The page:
Cultivating Emotionally Intelligent School Leaders
We are witnessing a tremendous transformation in the field of education as baby boomer administrators are retiring in large numbers and new leaders are taking over our schools. These newcomers are being trained in the best teaching colleges/universities and by private vendors contracted by school districts and departments of education. Their coursework includes school budgeting, staff recruitment, state of the art curricula innovations, best RTI practices, templates for professional development and methodologies to improve parent involvement. All of these skills are necessary and pivotal to school success but none can be accomplished in a vacuum. The missing piece is training our future school leaders to build climate and culture in schools that is predicated on their ability to listen, to be self-aware, to develop strong staff relationships and be authentic. In our haste to fill vacancies, we are overlooking the need to cultivate leaders who exemplify the basic tenets of emotional intelligence.
Outstanding educators are self-aware and consciously work to develop themselves. They are aware of their strengths, their challenges, seek feedback, and are open to learn from their mistakes. Their goal is to go through a process of intentional change while depending on their strengths and continuously working with their challenges. Their goal is to become the leader they have always aspired to be and become their “ideal self” with all its pride and sense of accomplishment.
In order to reach this ideal self, potential school leaders must be taught how to recognize their own emotions, how to understand or interpret what they are feeling, how to accurately label their emotions, express them in an appropriate fashion and then hardest of all, to self-regulate their emotions. These skills are not readily taught in a course with a term paper nor are they developed overnight. They necessitate a highly motivated potential leader who is willing to be transparent with a coach or mentor who will support them in exploring their own potential. They will have to create a leadership vision and then plod through the muddy process of developing the skills necessary to achieve their goals. There is a need to look at their core values as a human being and ensure they are congruent with their leadership vision and the goals they have set for themselves and their school community. The real work to be done is in closing the gap between who the potential school administrator actually is now and his/her vision for his/her ideal self. This will involve introspection, trusting a coach or mentor to guide them on their journey, ongoing evaluation of where they are in the growth process and willingness to develop a skill set which will promote personal growth.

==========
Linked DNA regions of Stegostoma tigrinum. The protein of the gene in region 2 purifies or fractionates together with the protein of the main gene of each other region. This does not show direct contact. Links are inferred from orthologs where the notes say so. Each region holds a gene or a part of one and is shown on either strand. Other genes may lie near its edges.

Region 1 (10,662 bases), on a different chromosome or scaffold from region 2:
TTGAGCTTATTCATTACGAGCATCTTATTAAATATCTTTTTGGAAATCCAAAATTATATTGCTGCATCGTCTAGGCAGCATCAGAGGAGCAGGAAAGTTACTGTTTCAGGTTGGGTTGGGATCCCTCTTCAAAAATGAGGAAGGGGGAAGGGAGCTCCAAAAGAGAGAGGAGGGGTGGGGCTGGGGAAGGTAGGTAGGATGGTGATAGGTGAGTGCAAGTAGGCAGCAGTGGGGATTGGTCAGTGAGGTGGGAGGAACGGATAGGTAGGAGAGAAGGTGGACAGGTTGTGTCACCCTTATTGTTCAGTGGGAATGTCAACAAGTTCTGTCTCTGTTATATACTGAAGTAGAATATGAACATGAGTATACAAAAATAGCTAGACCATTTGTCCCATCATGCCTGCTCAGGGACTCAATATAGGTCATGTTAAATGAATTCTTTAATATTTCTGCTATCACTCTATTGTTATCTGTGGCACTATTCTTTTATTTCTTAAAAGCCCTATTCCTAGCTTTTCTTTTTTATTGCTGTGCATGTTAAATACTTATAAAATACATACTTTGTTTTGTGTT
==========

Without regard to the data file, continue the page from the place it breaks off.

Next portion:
Future leaders need to learn strategies such as taking an intervening moment in the face of adversity and giving themselves time to regroup. The necessity to reframe certain interactions must be recognized so he/she can walk in another’s shoes and see the other side of a potential conflict. Most importantly, these potential leaders need to become aware of the impact their behavior is having on those around them in the school community. This cannot be easily accomplished or done overnight. Clearly, it is a change process that takes time and commitment.
Do we teach this in leadership courses? Is course time designed to support this type of growth in emotional intelligence? Sadly, this is often overlooked in leadership preparation programs but until we make the time to cultivate thoughtful, self-aware leaders who understand themselves and their relationships with those around them, the success of our schools is in jeopardy. There is a national need to cultivate school leaders who have social and emotional competencies that will inform their work with teachers, parents and students while building schools with nurturing, climates that support a culture of high expectations and improved student outcomes. #
Dr. Bonnie Brown is Superintendent of District 75—Citywide Programs of the New York City Department of Education.